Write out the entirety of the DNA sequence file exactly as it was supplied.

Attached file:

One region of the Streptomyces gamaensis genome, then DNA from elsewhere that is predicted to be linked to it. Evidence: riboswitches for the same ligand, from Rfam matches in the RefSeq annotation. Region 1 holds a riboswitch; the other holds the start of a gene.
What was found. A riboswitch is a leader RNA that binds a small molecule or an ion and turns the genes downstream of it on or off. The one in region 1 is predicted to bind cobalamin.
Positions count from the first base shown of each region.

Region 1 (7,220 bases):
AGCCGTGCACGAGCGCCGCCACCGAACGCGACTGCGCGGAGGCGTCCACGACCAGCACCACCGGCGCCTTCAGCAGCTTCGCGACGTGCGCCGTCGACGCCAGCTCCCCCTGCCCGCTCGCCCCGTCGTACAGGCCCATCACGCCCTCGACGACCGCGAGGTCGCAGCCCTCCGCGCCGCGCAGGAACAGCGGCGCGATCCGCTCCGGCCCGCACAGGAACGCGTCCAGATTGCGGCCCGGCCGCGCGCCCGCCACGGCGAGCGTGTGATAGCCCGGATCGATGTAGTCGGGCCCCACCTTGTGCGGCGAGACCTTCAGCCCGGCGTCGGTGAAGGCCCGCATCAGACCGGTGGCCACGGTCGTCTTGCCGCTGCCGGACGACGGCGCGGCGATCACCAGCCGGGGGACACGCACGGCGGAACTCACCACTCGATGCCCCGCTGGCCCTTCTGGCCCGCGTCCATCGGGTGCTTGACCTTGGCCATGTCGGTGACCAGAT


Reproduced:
One region of the Streptomyces gamaensis genome, then DNA from elsewhere that is predicted to be linked to it. Evidence: riboswitches for the same ligand, from Rfam matches in the RefSeq annotation. Region 1 holds a riboswitch; the other holds the start of a gene.
What was found. A riboswitch is a leader RNA that binds a small molecule or an ion and turns the genes downstream of it on or off. The one in region 1 is predicted to bind cobalamin.
Positions count from the first base shown of each region.

Region 1 (7,220 bases):
AGCCGTGCACGAGCGCCGCCACCGAACGCGACTGCGCGGAGGCGTCCACGACCAGCACCACCGGCGCCTTCAGCAGCTTCGCGACGTGCGCCGTCGACGCCAGCTCCCCCTGCCCGCTCGCCCCGTCGTACAGGCCCATCACGCCCTCGACGACCGCGAGGTCGCAGCCCTCCGCGCCGCGCAGGAACAGCGGCGCGATCCGCTCCGGCCCGCACAGGAACGCGTCCAGATTGCGGCCCGGCCGCGCGCCCGCCACGGCGAGCGTGTGATAGCCCGGATCGATGTAGTCGGGCCCCACCTTGTGCGGCGAGACCTTCAGCCCGGCGTCGGTGAAGGCCCGCATCAGACCGGTGGCCACGGTCGTCTTGCCGCTGCCGGACGACGGCGCGGCGATCACCAGCCGGGGGACACGCACGGCGGAACTCACCACTCGATGCCCCGCTGGCCCTTCTGGCCCGCGTCCATCGGGTGCTTGACCTTGGCCATGTCGGTGACCAGAT